|About the Book|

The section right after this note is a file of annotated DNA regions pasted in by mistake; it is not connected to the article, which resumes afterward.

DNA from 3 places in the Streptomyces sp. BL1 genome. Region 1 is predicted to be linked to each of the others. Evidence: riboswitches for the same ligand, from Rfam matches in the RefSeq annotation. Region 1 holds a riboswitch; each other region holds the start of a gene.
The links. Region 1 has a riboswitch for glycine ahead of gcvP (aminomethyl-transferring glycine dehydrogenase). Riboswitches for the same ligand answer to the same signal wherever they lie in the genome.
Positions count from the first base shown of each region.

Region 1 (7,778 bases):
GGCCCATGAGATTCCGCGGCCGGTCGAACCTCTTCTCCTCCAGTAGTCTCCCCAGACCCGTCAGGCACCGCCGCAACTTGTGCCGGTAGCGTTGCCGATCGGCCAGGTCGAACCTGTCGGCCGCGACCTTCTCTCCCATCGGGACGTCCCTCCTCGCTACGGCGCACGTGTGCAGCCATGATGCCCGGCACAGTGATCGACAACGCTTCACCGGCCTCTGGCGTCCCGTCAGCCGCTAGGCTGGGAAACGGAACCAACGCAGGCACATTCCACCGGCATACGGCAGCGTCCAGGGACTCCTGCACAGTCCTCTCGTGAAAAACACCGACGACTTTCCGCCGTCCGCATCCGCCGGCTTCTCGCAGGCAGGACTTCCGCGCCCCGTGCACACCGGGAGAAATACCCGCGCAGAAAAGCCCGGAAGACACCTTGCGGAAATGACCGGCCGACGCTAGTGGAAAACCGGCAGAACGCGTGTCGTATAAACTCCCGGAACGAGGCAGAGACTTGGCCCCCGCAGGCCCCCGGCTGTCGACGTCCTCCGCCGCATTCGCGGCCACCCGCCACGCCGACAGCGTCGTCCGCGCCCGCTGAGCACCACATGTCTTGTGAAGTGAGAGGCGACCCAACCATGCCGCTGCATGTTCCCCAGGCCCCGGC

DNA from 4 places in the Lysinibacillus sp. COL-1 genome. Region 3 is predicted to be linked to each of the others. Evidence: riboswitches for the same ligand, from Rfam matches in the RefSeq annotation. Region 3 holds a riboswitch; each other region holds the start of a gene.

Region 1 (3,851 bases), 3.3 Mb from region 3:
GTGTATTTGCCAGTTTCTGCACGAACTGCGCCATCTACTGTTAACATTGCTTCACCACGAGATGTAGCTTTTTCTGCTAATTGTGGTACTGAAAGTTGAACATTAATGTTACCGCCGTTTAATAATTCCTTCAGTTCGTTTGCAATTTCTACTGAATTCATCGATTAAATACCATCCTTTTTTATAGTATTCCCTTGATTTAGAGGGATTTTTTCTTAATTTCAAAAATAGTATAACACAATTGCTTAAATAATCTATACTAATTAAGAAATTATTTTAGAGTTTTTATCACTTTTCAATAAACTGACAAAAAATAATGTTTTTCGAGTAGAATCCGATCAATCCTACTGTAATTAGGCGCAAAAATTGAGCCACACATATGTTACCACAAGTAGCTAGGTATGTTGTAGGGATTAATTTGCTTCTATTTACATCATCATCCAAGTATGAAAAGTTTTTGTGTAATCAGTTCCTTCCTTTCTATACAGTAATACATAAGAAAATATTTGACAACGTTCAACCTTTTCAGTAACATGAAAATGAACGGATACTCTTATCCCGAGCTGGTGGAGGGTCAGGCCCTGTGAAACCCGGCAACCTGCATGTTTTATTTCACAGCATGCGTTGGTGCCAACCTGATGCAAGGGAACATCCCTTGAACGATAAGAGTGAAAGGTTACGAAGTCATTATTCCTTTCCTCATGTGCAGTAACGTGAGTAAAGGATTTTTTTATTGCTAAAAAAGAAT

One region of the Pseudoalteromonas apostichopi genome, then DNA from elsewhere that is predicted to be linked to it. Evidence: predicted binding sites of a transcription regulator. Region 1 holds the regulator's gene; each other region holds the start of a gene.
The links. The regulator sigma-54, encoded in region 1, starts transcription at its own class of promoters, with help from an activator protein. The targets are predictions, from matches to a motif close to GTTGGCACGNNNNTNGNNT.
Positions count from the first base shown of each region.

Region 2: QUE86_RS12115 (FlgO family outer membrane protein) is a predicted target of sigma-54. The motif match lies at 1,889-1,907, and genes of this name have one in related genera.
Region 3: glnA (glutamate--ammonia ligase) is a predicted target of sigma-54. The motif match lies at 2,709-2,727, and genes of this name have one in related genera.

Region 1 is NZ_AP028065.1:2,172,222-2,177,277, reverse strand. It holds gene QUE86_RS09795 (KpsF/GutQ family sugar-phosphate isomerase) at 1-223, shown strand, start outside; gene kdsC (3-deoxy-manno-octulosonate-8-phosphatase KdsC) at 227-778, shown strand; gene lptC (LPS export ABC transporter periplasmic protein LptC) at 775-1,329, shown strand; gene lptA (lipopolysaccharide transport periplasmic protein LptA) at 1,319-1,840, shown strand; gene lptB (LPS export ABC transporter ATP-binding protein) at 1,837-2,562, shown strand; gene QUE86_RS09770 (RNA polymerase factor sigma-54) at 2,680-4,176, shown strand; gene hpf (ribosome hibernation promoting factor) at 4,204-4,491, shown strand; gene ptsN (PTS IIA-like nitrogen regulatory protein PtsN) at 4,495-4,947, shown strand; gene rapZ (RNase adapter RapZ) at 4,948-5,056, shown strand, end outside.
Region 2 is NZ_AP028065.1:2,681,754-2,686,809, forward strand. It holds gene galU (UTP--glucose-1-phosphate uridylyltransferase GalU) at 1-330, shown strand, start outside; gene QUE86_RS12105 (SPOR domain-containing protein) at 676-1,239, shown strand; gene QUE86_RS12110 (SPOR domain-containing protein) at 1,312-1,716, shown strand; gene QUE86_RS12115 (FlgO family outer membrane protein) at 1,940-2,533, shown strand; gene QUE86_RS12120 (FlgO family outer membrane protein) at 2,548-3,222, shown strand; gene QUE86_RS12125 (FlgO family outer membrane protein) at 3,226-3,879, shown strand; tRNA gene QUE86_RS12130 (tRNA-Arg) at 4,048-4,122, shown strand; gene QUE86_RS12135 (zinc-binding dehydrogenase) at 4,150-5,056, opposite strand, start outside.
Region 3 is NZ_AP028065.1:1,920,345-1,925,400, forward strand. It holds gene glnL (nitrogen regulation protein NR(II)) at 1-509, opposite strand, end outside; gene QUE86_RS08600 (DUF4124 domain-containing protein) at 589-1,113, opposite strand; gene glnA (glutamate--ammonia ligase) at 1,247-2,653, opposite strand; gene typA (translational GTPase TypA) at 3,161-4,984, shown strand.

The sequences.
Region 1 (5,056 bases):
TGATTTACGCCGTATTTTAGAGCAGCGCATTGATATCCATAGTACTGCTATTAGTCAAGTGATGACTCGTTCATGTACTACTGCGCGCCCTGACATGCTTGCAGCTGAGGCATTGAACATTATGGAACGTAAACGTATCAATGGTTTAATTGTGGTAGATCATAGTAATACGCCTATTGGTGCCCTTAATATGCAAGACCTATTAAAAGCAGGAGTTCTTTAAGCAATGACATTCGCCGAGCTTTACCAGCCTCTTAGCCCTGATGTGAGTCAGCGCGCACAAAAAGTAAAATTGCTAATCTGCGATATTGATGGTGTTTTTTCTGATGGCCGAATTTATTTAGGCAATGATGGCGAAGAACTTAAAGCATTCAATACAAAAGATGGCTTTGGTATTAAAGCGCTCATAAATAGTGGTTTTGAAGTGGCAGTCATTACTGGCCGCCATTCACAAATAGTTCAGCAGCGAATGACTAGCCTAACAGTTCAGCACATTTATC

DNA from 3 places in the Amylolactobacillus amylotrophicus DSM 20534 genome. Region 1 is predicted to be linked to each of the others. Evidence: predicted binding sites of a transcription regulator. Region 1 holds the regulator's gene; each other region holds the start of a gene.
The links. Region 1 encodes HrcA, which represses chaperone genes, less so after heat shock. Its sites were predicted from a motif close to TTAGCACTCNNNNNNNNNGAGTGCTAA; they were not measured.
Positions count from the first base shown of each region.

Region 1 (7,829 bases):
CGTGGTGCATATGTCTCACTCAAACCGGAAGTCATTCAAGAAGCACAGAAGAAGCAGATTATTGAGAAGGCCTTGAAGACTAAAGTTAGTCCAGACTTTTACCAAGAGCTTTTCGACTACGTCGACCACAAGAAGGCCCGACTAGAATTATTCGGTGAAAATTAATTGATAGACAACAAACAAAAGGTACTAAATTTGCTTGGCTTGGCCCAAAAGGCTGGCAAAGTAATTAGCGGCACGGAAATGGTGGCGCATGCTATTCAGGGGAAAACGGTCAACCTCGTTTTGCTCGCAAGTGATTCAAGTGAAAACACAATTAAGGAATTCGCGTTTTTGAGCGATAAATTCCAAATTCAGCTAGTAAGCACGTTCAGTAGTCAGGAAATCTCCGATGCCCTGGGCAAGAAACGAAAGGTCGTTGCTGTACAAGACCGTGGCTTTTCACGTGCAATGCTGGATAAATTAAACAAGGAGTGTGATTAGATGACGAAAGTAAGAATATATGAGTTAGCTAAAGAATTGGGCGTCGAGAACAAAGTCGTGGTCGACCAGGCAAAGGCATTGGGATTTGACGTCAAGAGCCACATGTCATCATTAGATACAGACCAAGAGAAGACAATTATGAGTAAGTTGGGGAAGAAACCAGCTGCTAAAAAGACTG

Excerpt from The MasterDear Arnold Daly:No publication of this play would be complete that failed to acknowledge its debt to you. And that debt, strangely enough, does not consist in the fact that you acted the play so admirably, but that you actedMoreExcerpt from The MasterDear Arnold Daly:No publication of this play would be complete that failed to acknowledge its debt to you. And that debt, strangely enough, does not consist in the fact that you acted the play so admirably, but that you acted it at all.Looking backward, it may not seem to the casual observer that there was any especial merit in having sponsored a play which won a critical reception as overwhelmingly favorable as that accorded The Master. But the casual observer is not a competent witness of theatrical affairs. He does not realize how utterly the American stage is given over to the broad, the sentimental, the commonplace. He cannot know, as you know, how scrupulously the average American star actor shrinks from a role that savors of the intellectual.The adventures of this play in manuscript - and I daresay many meritorious play-manuscripts have fared worse - may elucidate the point. I finished the adaptation at St. Ives in Cornwall during the Summer of 1912. On my return to this country, in October of the same year, it was offered to a very prominent New York manager, and immediately accepted for production. This manager was most enthusiastic about the play until someone - I think it was the third assistant publicity manager - whispered the fatal word Highbrow! and his enthusiasm forthwith subsided.About the PublisherForgotten Books publishes hundreds of thousands of rare and classic books. Find more at www.forgottenbooks.comThis book is a reproduction of an important historical work. Forgotten Books uses state-of-the-art technology to digitally reconstruct the work, preserving the original format whilst repairing imperfections present in the aged copy. In rare cases, an imperfection in the original, such as a blemish or missing page, may be replicated in our edition. We do, however, repair the vast majority of imperfections successfully- any imperfections that remain are intentionally left to preserve the state of such historical works.